It is another feature of the invention to eliminate the need for cathodic protection of metal components.
It is yet another feature of the invention to provide a fluid collection system made of integral, plastic components to effectively eliminate movement resulting from changes in size owing to thermal expansion and contraction.
In summary, therefore, this invention is directed to a fluid collection system for underground installation that is environmentally friendly, inexpensive, easy to install properly, provides secondary containment of fluids, eliminates the need for supplemental cathodic protection of metal parts, and a method of installing such a system. The fluid collection system includes a first housing and a second housing spaced from the first housing. The second housing includes means for varying the distance between the top of the second housing and a pipe-receiving opening. A pipe connects the first and second housings. The slope of the pipe is determined by a ratio defined by the length of the pipe and the difference between the distance defined by the top of the first housing and a pipe-receiving opening in the first housing and the distance between the top of the second housing and the pipe-receiving opening in the second housing. The inventive method of installing an underground fluid collection system incorporates fundamental features of the fluid system according to the invention.
FIG. 1 is an elevational view, partially in section, of a fluid collection system according to the invention;
FIG. 2 is a schematic, top plan view of the fluid collection system according to the invention;
FIG. 3 is a side elevational view of a dispenser sump according to the invention;
FIG. 4 is a top plan view of the dispenser sump of FIG. 3;
FIG. 5 is a partially broken away, sectional view of a part of the dispenser sump of FIG. 3, on an enlarged scale;
FIG. 6 is a partial sectional view of a portion of the dispenser sump according to the invention in conjunction with a top surround according to the invention;
FIG. 7 is a partial view of another preferred embodiment of the invention;
FIG. 8 is a partially broken away, sectional view of the fluid collection system of FIG. 1, on an enlarged scale.
FIGS. 1 and 2 show underground fluid collection system 20 according to the invention. Fluid collection system 20 includes fluid dispensers 24, such as used for distributing a fluid product, e.g., gasoline. A piping system 28 fluidly connects each one of fluid dispensers 24 to each other, to a product dispenser hose 32 for each fluid dispenser 24, and to a fluid collection tank 36.
At one of the lowermost elevations in the distribution set up, a collection sump riser 40 is placed on top of fluid collection tank 36. For simplicity, only one secondary containment return line 44, and only one fluid supply line 46 for one of the fluid products to be dispensed by fluid dispensers 24, is shown in FIG. 2.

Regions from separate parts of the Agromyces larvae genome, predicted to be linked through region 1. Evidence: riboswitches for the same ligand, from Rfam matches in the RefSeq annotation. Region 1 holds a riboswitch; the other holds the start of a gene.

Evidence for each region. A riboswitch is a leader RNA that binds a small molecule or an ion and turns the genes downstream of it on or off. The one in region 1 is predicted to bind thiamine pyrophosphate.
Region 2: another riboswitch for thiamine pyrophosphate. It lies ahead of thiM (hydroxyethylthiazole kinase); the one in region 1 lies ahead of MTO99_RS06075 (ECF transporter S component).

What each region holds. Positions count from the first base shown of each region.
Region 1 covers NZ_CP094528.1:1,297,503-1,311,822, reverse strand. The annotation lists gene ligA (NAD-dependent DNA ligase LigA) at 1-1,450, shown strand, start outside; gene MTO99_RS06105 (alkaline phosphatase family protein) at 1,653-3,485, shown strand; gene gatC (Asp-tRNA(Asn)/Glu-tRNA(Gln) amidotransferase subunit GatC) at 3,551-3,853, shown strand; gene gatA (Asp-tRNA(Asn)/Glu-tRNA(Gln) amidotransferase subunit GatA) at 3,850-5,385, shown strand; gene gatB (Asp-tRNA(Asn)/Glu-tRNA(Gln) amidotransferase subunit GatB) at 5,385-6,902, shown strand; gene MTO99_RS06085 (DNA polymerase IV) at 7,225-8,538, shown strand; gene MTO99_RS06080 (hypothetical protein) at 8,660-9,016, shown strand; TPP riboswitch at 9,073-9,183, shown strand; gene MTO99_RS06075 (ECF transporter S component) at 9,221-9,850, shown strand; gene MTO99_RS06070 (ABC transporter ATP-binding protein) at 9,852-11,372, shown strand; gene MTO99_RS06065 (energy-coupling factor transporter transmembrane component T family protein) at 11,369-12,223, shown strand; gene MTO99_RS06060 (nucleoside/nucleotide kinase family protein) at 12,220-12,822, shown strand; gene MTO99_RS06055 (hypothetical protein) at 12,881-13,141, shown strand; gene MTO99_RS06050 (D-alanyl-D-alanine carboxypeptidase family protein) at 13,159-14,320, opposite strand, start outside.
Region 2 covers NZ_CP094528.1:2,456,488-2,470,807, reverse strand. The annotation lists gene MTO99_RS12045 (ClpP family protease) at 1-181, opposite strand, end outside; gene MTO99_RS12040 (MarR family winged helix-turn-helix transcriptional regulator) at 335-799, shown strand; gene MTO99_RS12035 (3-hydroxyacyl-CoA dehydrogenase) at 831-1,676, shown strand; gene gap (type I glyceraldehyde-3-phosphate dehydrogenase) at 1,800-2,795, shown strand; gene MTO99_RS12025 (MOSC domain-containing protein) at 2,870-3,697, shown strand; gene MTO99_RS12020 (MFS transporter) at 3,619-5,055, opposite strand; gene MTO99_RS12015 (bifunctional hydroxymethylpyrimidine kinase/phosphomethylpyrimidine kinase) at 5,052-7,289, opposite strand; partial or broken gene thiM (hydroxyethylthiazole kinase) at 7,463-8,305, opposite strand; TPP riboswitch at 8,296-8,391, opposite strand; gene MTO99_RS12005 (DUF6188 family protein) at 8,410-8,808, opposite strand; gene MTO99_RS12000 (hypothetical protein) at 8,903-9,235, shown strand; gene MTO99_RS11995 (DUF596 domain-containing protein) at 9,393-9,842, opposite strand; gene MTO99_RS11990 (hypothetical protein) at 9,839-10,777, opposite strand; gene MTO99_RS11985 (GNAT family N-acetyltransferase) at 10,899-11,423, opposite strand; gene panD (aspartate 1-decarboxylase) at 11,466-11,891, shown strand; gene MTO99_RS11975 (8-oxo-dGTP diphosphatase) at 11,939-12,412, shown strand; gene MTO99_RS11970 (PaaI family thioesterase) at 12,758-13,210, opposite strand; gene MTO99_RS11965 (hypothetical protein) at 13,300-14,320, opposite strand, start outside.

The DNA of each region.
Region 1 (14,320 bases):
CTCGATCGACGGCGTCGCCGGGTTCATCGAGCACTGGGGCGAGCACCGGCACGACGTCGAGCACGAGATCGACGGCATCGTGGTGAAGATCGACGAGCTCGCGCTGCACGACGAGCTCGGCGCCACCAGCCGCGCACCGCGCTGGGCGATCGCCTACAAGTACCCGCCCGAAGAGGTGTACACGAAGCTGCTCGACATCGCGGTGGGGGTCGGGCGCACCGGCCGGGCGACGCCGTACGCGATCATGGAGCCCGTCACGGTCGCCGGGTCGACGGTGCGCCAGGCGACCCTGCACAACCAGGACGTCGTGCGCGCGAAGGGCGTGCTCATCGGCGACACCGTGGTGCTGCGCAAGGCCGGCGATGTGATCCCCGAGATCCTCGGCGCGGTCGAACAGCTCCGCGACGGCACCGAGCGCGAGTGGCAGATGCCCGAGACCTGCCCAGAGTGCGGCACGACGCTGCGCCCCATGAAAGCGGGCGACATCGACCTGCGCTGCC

Fluid supply line 46 extends from a fuel supply tank (not shown) to product dispensing hoses 32, as is well known in the industry. In the case of a gasoline service station, for example, additional fluid supply lines and other undepicted components would be provided, such as for different grades of gasoline.
In the case of a typical gasoline station, a concrete island 48 is cast in place on the ground 52 and supports a pair of fluid dispensers 24.
Collection sump riser 40 includes a top 56 and a number of ribs 60 vertically spaced apart along up and upright wall 62. A pipe-receiving opening 64 is defined in a lower portion 66 of collection sump riser 40, for example. A pipe 68 of piping system 28 extends from collection sump riser 40 to dispenser sump 100.
A dispenser sump 100 is attached or hung beneath each of fluid dispensers 24. Dispenser sump 100 includes a riser 104 and a base 108. Dispenser sump 100 includes the basic functions of serving as a housing to which parts of piping system 28 are connected, as a housing in which fittings and joints of piping system 28 are contained, and as a secondary containment for fluids which leak from fluid dispensers 24, piping system 28, product dispenser hose 32, unnumbered joints and fittings, and fluid supply line 46, for example.
Turning to FIGS. 3 and 4, details of dispenser sump 100 will now be described. Dispenser sump 100 includes a plurality of ribs 112, 116, 120, 124, 128 and 132 defined on riser 104. A number of cuffs 136 having respective bottoms 140 is disposed in base 108 of dispenser sump 100 for receiving components of piping system 28 and other elements of underground fluid collection system 20, as will be described in detail below.